break;
    case FOUR :
      PORTD |= 0b01100000;
      PORTB |= 0b00001001;
      break;
    case FIVE :
      PORTD |= 0b01101000;
      PORTB |= 0b00011000;
      break;
    case SIX :
      PORTD |= 0b01101100;
      PORTB |= 0b00011000;
      break;
    case SEVEN :
      PORTD |= 0b00100000;
      PORTB |= 0b00010001;
      break;
    case EIGHT :
      PORTD |= 0b01101100;
      PORTB |= 0b00011001;
      break;
    case NINE :
      PORTD |= 0b01101000;
      PORTB |= 0b00011001;
      break;
    case ALPHA :
      PORTD |= 0b01100100;
      PORTB |= 0b00011001;
      break;
    case BRAVO :
      PORTD |= 0b01101100;
      PORTB |= 0b00001000;
      break;
    case CHARLIE :
      PORTD |= 0b00001100;
      PORTB |= 0b00011000;
      break;
    case DELTA :
      PORTD |= 0b01101100;
      PORTB |= 0b00000001;
      break;
    case ECHO :
      PORTD |= 0b01001100;
      PORTB |= 0b00011000;
      break;
    case FOXTROT :
      PORTD |= 0b01000100;
      PORTB |= 0b00011000;
      break;
    }
}

byte tc = 0;
unsigned int dc = 0;

void loop() {
	set_led_pins((dc >> 12) & 0xF, D_ONE, false);
	delay(1);
	set_led_pins((dc >> 8) & 0xF, D_TWO, false);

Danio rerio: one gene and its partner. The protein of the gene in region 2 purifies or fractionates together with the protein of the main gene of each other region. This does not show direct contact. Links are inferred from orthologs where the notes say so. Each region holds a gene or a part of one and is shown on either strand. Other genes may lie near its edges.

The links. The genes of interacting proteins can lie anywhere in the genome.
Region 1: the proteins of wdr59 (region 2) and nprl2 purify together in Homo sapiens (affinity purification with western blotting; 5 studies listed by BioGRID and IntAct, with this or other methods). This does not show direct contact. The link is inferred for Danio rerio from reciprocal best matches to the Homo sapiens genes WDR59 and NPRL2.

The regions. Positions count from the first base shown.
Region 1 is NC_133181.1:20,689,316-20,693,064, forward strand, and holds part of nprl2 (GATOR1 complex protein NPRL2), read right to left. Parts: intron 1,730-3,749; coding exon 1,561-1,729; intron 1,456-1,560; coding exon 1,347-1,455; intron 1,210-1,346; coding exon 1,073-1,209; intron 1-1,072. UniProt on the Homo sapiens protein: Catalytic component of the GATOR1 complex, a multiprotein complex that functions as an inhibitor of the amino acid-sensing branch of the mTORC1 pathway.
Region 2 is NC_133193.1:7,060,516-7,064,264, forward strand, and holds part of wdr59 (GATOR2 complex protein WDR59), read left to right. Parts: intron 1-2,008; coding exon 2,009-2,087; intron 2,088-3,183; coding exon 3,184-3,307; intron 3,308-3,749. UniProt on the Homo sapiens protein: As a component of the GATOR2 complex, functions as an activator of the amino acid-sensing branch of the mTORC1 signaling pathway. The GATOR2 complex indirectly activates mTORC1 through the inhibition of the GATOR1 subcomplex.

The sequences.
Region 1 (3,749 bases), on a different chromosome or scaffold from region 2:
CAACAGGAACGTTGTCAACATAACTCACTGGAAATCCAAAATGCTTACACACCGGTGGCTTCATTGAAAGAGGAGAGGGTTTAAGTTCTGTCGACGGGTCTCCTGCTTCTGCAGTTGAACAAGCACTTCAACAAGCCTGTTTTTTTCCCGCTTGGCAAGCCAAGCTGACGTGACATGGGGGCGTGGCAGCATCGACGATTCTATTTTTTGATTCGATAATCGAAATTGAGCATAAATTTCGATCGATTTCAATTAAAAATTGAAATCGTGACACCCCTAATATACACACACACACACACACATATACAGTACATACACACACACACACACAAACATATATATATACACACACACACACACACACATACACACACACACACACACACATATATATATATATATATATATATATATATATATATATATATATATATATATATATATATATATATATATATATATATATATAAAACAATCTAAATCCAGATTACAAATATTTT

delay(1);
	set_led_pins((dc >> 4) & 0xF, D_THREE, false);
	delay(1);
	set_led_pins(dc & 0xF, D_FOUR, false);
	delay(1);
  tc++;
  if(tc % 64 == 0) dc++;
}

MSQ6441C Four Digit Stick Hex Display, Arduino Driver

Photo: Arduino driving MSQ6441C
Video: Hex Display with Arduino and MSQ6441C

For learning purposes I am programming my Uno to drive a hex display on a MSQ6441C Four Digit Stick Display. The display has no built in driver, so you must drive it by controlling voltages to anodes and cathodes. At first, I assumed this would be quite simple, but to be honest it was more challenging then I expected. Due to the common cathode design (reducing the number of pins required) you are not simply setting all the pins you want at once, but instead you must cycle through each of the cathodes, setting one digit at a time while blanking the others. So, you must take advantage of “flicker fusion” in human vision, similar to what is done in movies and animation.